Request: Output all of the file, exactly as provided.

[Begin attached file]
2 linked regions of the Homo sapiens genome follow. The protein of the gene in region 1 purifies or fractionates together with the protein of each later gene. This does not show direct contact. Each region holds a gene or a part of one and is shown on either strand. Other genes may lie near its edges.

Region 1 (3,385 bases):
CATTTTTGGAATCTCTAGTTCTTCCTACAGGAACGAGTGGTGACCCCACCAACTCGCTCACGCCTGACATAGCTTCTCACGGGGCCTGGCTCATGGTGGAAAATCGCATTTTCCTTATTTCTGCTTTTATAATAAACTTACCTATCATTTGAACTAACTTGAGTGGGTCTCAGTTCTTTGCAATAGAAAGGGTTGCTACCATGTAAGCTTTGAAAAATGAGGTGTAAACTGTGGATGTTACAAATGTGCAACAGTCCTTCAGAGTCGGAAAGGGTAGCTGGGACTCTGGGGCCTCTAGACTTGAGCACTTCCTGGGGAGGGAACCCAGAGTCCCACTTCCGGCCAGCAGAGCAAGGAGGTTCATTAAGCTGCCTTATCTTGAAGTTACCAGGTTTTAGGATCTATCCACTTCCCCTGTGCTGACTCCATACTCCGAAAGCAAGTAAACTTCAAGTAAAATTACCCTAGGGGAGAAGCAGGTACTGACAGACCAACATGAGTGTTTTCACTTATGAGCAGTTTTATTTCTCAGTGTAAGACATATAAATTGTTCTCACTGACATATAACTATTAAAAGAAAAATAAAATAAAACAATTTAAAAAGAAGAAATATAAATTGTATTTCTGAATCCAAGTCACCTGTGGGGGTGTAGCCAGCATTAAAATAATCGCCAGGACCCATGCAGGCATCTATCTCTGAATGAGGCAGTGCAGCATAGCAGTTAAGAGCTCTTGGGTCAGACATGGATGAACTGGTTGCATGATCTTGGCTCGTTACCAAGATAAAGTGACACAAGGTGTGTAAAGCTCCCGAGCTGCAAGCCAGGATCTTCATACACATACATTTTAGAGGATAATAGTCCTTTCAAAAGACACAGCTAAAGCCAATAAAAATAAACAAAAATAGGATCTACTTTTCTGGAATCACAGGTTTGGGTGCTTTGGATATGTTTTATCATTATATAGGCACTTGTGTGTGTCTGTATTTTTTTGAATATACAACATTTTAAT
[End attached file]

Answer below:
2 linked regions of the Homo sapiens genome follow. The protein of the gene in region 1 purifies or fractionates together with the protein of each later gene. This does not show direct contact. Each region holds a gene or a part of one and is shown on either strand. Other genes may lie near its edges.

Region 1 (3,385 bases):
CATTTTTGGAATCTCTAGTTCTTCCTACAGGAACGAGTGGTGACCCCACCAACTCGCTCACGCCTGACATAGCTTCTCACGGGGCCTGGCTCATGGTGGAAAATCGCATTTTCCTTATTTCTGCTTTTATAATAAACTTACCTATCATTTGAACTAACTTGAGTGGGTCTCAGTTCTTTGCAATAGAAAGGGTTGCTACCATGTAAGCTTTGAAAAATGAGGTGTAAACTGTGGATGTTACAAATGTGCAACAGTCCTTCAGAGTCGGAAAGGGTAGCTGGGACTCTGGGGCCTCTAGACTTGAGCACTTCCTGGGGAGGGAACCCAGAGTCCCACTTCCGGCCAGCAGAGCAAGGAGGTTCATTAAGCTGCCTTATCTTGAAGTTACCAGGTTTTAGGATCTATCCACTTCCCCTGTGCTGACTCCATACTCCGAAAGCAAGTAAACTTCAAGTAAAATTACCCTAGGGGAGAAGCAGGTACTGACAGACCAACATGAGTGTTTTCACTTATGAGCAGTTTTATTTCTCAGTGTAAGACATATAAATTGTTCTCACTGACATATAACTATTAAAAGAAAAATAAAATAAAACAATTTAAAAAGAAGAAATATAAATTGTATTTCTGAATCCAAGTCACCTGTGGGGGTGTAGCCAGCATTAAAATAATCGCCAGGACCCATGCAGGCATCTATCTCTGAATGAGGCAGTGCAGCATAGCAGTTAAGAGCTCTTGGGTCAGACATGGATGAACTGGTTGCATGATCTTGGCTCGTTACCAAGATAAAGTGACACAAGGTGTGTAAAGCTCCCGAGCTGCAAGCCAGGATCTTCATACACATACATTTTAGAGGATAATAGTCCTTTCAAAAGACACAGCTAAAGCCAATAAAAATAAACAAAAATAGGATCTACTTTTCTGGAATCACAGGTTTGGGTGCTTTGGATATGTTTTATCATTATATAGGCACTTGTGTGTGTCTGTATTTTTTTGAATATACAACATTTTAAT